The nominees for the 2013 Juno Awards have been announced, and among them are Jewish musicians Drake, Leonard Cohen, Adam Cohen and Toronto group Jaffa Road, which was nominated for Best World Music Album for “Where The Light Gets In.”
The Juno Awards, the Canadian equivalent of the Grammys, will be given out on April 21 in a ceremony broadcasted from Regina, Saskatchewan hosted by vocalist Michael Bublé. It is sure to be a big night for all the nominated artists — some familiar to American music fans, and some less known outside Canada. The former include international sensations like Carly Rae Jepsen of “Call Me Maybe” fame and teenage heartthrob Justin Bieber. Pop and country singer-songwriter k.d. lang will be inducted into the Canadian Music Hall of Fame.
Toronto-born-and-bred hip-hop artist Drake, 26, recently scooped up his first Grammy for best Best Rap Album for “Take Care.” He is nominated for the Juno Fan Choice Award. Director X (aka Julien Christian Lutz) is nominated for Video of the Year for Drake’s HYFR video.
Leonard Cohen, the legendary 78-year-old Canadian singer-songwriter, musician, poet and novelist is being recognized in a number of categories. The Montreal native is nominated for the Juno Fan Choice Award, Artist of the Year, and Songwriter of the Year (for three songs on his “Old Ideas” album).
Rick Ross may not be Jewish, but he’s seems to know something about opulent bar miztvahs.
The blockbuster Miami rapper released a free new mixtape last night called “Black Bar Mitzvah,” an 18-track album featuring contributions from Drake, Pharrell and others. Ross is pictured on the cover inside a gold Star of David.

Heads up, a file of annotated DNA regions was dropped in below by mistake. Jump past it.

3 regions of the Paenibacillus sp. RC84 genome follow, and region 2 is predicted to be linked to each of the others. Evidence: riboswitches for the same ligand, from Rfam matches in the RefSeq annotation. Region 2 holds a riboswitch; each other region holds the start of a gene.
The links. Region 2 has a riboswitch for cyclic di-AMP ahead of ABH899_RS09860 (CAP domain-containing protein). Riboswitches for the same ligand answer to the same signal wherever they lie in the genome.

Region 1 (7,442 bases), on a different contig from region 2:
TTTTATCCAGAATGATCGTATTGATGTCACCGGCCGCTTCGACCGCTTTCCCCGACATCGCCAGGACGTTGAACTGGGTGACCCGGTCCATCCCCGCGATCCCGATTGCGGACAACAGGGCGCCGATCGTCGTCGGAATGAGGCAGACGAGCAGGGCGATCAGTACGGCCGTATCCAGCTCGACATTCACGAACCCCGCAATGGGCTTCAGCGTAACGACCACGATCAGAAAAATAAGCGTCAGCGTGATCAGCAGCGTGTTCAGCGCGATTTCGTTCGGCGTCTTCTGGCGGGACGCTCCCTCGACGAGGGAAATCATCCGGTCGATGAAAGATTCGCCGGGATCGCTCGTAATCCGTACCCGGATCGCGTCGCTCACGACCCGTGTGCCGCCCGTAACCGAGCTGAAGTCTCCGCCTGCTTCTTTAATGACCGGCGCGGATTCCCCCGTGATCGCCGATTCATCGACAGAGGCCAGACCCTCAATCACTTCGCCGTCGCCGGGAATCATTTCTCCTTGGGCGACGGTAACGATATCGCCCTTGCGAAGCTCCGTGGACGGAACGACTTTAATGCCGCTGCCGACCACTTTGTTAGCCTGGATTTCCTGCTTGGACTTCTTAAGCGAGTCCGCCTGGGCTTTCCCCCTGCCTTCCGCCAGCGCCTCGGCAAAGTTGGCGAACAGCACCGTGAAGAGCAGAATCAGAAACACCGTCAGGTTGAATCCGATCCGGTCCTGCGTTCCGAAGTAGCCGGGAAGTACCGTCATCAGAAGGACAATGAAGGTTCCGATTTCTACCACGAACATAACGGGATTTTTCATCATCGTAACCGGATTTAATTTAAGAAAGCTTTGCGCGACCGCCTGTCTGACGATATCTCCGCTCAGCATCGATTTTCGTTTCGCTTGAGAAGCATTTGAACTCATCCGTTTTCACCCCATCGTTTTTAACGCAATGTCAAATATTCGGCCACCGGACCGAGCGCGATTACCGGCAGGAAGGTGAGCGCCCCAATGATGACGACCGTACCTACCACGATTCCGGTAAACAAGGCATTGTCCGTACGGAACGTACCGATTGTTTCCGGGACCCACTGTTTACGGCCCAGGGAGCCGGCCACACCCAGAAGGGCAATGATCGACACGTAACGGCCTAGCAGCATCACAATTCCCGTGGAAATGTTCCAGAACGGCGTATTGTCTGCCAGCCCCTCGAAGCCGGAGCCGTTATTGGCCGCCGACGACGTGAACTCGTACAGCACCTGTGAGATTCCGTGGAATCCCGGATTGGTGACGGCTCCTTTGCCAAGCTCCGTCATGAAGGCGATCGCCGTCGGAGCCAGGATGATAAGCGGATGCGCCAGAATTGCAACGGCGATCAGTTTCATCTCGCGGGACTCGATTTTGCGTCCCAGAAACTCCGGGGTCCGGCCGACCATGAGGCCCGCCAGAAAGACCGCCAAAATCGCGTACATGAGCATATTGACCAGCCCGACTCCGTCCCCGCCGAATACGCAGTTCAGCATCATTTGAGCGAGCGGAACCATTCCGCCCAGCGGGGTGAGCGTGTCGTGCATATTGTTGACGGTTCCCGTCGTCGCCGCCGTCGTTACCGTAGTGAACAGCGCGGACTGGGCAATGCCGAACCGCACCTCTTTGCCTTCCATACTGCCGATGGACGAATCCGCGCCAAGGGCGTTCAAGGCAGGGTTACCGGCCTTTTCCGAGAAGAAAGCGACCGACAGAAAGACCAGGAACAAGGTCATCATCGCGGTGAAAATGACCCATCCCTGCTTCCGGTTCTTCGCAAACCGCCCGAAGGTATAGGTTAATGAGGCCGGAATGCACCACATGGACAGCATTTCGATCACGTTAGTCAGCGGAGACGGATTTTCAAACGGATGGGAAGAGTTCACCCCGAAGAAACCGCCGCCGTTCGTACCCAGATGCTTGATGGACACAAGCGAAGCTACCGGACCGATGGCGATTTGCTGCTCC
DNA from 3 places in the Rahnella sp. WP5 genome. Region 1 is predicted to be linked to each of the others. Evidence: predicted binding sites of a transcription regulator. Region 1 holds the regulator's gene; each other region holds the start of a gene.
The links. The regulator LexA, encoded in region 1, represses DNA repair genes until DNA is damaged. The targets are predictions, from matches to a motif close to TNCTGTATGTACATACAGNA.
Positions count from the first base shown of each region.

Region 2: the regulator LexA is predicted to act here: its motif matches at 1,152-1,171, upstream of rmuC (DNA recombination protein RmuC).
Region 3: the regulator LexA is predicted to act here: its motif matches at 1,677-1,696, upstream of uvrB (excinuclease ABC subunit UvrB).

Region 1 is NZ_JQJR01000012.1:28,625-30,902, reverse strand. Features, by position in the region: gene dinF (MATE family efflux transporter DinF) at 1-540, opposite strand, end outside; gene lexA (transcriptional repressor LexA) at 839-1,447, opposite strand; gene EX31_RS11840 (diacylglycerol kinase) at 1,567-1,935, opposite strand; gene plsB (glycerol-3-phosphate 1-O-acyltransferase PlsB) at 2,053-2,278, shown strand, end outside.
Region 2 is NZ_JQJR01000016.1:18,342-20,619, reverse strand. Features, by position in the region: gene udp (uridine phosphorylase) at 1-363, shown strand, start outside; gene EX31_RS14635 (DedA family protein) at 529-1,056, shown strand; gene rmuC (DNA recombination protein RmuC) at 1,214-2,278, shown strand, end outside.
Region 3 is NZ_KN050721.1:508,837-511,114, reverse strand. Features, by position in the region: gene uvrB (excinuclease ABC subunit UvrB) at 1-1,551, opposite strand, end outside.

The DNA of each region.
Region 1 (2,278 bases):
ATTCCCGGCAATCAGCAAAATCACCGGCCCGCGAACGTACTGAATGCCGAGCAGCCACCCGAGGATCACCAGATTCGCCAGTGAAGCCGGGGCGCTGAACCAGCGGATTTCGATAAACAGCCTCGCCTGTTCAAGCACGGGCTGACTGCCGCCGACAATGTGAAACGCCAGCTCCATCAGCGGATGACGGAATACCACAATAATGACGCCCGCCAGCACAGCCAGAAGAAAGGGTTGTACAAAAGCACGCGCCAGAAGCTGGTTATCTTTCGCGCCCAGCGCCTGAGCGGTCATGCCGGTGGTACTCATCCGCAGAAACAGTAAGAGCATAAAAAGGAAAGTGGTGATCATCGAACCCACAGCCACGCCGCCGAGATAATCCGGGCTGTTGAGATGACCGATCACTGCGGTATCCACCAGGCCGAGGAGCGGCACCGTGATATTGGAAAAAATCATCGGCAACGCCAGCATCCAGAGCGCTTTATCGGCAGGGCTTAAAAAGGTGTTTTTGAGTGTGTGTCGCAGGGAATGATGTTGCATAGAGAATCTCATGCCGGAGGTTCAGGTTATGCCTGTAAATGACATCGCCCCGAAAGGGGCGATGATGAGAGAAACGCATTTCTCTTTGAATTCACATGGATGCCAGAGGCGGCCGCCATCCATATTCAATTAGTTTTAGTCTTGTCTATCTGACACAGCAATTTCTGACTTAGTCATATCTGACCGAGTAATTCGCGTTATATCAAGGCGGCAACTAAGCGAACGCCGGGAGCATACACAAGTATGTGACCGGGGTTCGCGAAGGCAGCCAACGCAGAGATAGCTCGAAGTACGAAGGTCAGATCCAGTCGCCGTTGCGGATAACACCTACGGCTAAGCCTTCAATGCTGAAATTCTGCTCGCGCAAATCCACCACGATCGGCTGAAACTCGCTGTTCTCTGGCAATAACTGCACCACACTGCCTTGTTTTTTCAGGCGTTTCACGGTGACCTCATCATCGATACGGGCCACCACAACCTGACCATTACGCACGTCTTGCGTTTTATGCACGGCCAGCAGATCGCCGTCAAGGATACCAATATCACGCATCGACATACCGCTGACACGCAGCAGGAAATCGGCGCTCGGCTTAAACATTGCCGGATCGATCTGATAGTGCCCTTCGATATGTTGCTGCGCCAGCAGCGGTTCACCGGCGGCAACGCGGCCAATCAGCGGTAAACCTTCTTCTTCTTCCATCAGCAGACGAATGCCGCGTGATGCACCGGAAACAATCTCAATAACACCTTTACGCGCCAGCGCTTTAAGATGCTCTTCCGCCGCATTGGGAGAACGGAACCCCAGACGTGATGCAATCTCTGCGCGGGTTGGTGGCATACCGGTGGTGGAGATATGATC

“Black bar mitzvah. Black Hebrews. All my Jewish partners. All my business endeavors. Open your minds!” he chants, nonsensically, over the album’s intro track. “We get more money. We owners now.”
Ross boasts that he’s in the fiscal company of Vegas magnates Steven Wynn (whose first name he gets wrong) and the Maloof family.
“My boat was twelve million,” he says.
The album invokes an exceptionally extravagant bar mitzvah, with a twist. In an interlude track, Hot 97 radio host Peter Rosenberg (son of MJJ) plays a rabbi welcoming guests.
Last week on an adorable TMZ segment, former Degrassi child actor and current ubiquitous pop radio presence Drake called himself “one of the best Jews to ever do it,” where “it” presumably meant spitting lines. Conveniently timed to coincide with the release of his new album, “Live at Stubb’s Vol. II,” peyot-sporting rap-reggae-pop singer Matisyahu fought back: “He happens to be Jewish just like Bob Dylan happened to be Jewish, but what I’m doing is really tapping into my roots and culture, and trying to blend that with the mainstream… Drake’s being Jewish is just a by-product.” Jay-Z vs. Nas Pt. II this is not (it’s not even Eminem vs. Insane Clown Posse quality), but it does raise a question that anyone writing and reading about Jewish music has to confront eventually: What is Jewish music?
A snarkier critic might point out that Matisyahu dueting with Evangelical Christian nu-metal rockers P.O.D. in 2006 did very little for his Jewish bona fides (the “Testify” album cover contained a giant crucifix in place of the second ‘t’) but I’ll just wonder aloud if Matisyahu returning to Stubb’s on an album indicates his own uncertainty about his Jewishness.
Is literature being dropped from Israeli curricula?
Simon Sebag-Montefiore writes a “biography” of Jerusalem.
After a 45 year retreat from the public eye, Abstract Expressionist painter Abraham Yurberg has a new exhibit.
Woody Allen’s new film “Midnight in Paris” is set to open this year’s Cannes Film Festival.
Liel Leibovitz ruminates on the legacy of Lenny Bruce on the 50th anniversary of Bruce’s performance at Carnegie Hall.